Take the 2-minute tour ×
Stack Overflow is a question and answer site for professional and enthusiast programmers. It's 100% free.

What is the difference between

char *array[10];


char (*array)[10]; ?

By my understanding,

  • Case 1:
    • array is declared as an array of character arrays of size 10.
    • This is because [] has higher precedence than *.
  • Case 2:
    • array is declared as a pointer to a character array of size 10.
    • This is because () and [] have the same precedence and they are evaluated from left-to-right. Then the * operator is evaluated.

Is my understanding correct? Even if it is correct, I get incredibly confused. Can someone please explain the difference a little more clearly?

share|improve this question
Now the question. The first is not an array of character arrays. It is simply an array of pointer-to-char. For the second, () and [] do indeed have the same precedence as operators, but it is more than that here. these are declarative statements. The parens are used to separate array from [], while marrying it to *. It sounds like you're pretty close in understanding. –  WhozCraig Apr 1 '13 at 5:34
@WhozCraig, Thanks for that explanation :) –  Anish Ramaswamy Apr 1 '13 at 5:45

5 Answers 5

up vote 4 down vote accepted

When trying to interpret C's types, switch the [...] (or group of [...][...]...) with the thing to its left, then read right to left. Thus

char *array[10] -> char *[10]array =

"array is an array of 10 pointers to char"


char (*array)[10] -> char [10](*array)

"array is a pointer to an array of 10 chars"

So in the first case, array is 10 contiguous pointers, each of which points to a char (which might be a single char, or a sequence of chars such as a string), whereas in the second case, array is a single pointer, to an array of 10 contiguous chars.

You can do something similar with function types, switching the parameter list with the thing to its left. For example,

char* (*f[10])(int*) -> char* (int*)(*[10]f)

"f is an array of 10 pointers to functions taking a pointer to int argument and returning a pointer to char".

share|improve this answer
Oh wow. This definitely clears away that fog of confusion! Would this kind of interpretation work for all C declarations? –  Anish Ramaswamy Apr 1 '13 at 5:50
@AnishRam No, in int a[3][5] you don't break [3][5] apart, you keep them together as a whole. –  Alexey Frunze Apr 1 '13 at 5:54
@AnishRam Pretty much (I've added an edit to deal with Alexey's nit). You can extend it to function declarations ... move the parenthesized argument list to the left the same way as moving the array designator. –  Jim Balter Apr 1 '13 at 5:57
@JimBalter, Thank you very much! –  Anish Ramaswamy Apr 1 '13 at 6:01
@JimBalter You can have a group of () as well if a function returns a pointer to a function that returns a pointer to a function... –  Alexey Frunze Apr 1 '13 at 6:03

The first one is probably better referred to as an array of character pointers.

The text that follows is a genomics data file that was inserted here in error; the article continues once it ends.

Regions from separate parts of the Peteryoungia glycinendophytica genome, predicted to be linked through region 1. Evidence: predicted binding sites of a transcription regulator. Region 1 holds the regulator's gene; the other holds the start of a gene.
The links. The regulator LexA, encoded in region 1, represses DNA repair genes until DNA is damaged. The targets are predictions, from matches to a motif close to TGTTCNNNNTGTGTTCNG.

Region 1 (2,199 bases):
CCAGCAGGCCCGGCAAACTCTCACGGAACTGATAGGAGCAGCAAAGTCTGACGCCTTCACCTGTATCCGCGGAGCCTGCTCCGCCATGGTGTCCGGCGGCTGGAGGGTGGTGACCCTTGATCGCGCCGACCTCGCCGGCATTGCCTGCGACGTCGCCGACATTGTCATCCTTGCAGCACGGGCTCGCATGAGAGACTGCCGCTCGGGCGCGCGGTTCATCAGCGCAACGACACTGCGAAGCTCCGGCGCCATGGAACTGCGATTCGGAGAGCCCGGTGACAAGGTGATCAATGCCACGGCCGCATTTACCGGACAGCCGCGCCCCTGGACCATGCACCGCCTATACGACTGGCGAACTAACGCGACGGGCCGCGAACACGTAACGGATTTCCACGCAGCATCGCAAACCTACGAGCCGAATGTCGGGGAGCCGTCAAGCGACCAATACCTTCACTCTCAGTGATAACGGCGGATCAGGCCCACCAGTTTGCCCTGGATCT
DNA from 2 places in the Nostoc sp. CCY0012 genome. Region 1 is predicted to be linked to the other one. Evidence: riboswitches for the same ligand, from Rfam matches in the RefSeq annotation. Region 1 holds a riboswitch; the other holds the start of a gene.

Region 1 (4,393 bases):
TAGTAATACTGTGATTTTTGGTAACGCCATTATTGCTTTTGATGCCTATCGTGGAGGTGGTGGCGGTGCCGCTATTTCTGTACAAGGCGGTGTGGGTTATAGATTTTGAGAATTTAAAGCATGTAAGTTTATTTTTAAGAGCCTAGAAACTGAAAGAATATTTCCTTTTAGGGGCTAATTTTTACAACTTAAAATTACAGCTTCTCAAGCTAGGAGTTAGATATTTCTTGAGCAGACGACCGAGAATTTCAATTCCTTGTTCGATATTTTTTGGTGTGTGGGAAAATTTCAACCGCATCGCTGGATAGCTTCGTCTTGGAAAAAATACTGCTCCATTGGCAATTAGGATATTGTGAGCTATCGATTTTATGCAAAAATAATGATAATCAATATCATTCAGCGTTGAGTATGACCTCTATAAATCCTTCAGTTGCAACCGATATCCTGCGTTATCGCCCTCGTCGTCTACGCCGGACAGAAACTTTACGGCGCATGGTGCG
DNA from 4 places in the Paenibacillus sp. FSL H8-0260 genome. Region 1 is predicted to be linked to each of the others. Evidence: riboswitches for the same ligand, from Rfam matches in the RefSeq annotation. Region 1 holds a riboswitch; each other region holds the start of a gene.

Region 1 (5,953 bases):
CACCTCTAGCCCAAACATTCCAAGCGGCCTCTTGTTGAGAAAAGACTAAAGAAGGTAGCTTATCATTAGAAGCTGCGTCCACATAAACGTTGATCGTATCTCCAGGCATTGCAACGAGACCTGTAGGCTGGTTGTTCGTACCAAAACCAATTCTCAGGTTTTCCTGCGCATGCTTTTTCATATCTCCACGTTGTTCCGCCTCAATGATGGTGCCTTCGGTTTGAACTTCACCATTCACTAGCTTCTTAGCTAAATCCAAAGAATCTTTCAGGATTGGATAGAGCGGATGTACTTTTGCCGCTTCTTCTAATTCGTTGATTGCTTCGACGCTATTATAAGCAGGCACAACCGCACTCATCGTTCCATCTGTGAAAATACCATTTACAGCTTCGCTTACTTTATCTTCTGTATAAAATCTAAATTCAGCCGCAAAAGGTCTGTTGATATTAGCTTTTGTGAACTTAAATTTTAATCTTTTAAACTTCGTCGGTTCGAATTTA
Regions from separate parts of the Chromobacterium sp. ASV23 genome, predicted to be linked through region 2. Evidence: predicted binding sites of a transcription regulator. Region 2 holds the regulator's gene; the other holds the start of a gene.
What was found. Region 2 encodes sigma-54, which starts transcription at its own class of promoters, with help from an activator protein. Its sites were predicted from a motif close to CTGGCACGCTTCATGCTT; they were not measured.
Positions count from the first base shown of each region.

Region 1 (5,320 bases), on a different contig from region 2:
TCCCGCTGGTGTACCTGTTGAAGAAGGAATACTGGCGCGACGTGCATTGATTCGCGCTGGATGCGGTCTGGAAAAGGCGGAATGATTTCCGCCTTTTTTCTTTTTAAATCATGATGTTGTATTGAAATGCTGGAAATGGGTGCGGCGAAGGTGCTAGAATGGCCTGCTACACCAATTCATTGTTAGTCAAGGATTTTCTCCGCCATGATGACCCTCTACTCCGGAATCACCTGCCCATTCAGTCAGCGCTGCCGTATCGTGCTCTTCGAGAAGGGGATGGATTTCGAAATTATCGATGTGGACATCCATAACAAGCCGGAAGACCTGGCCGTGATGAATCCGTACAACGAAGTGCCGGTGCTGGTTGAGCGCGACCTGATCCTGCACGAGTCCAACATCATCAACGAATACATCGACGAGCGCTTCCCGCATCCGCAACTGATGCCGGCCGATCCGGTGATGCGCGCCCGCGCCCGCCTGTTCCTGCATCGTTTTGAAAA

Reading complex pointer definitions can be made easier by recognizing a sort of trick to it. I read this article which helped me out a ton. There is another one that looks nice as well.

share|improve this answer
Great links! Thanks! Will check 'em out. –  Anish Ramaswamy Apr 1 '13 at 5:43
Sure, no problem. It becomes pretty simple to read complicated declarations once you learn the pattern. –  Jorge Israel Peña Apr 1 '13 at 5:44

In the first case array is an array of 10 pointers to a char, if it's not a function parameter as in void some_function(char* array[10]). If it is a function parameter, then it's a pointer to a pointer to a char.

In the second case you have an invalid declaration. See the compilation error here.

In the second case array is a pointer to an array of 10 chars.

share|improve this answer
The second case was a typo! I edited the post now. Sorry! Also, in the first case, when you say array is an array of 10 pointers, I'm not sure I understand. Does this mean * gets evaluated before []? –  Anish Ramaswamy Apr 1 '13 at 5:33
If you used *array[0] in an expression, array[0] would evaluate first (as *(array + 0)) and then would evaluate *, resulting in *(*(array + 0)). –  Alexey Frunze Apr 1 '13 at 5:39
I knew that. I'm just getting quite confused with those declarations. Thanks for your help though! –  Anish Ramaswamy Apr 1 '13 at 6:00

char *array[10]; is an array of 10 char pointers.


char *array[10] = {"Hello", "Hai"};

where as char (*array)[10]; is a pointer to an array of 10 char.

second one can point to char arr[10];


array = &arr;

C pointer to array/array of pointers disambiguation

share|improve this answer
an char array of 10 bytes -- what's that? –  Alexey Frunze Apr 1 '13 at 5:31
Refer my edits. –  Jeyaram Apr 1 '13 at 5:33
Don't you think bytes is superfluous? You already have char in there. –  Alexey Frunze Apr 1 '13 at 5:40

check the "Unscrambling C declarations" section in Deep C Secrets or "Complicated declarations" in K&R...

share|improve this answer

Your Answer


By posting your answer, you agree to the privacy policy and terms of service.

Not the answer you're looking for? Browse other questions tagged or ask your own question.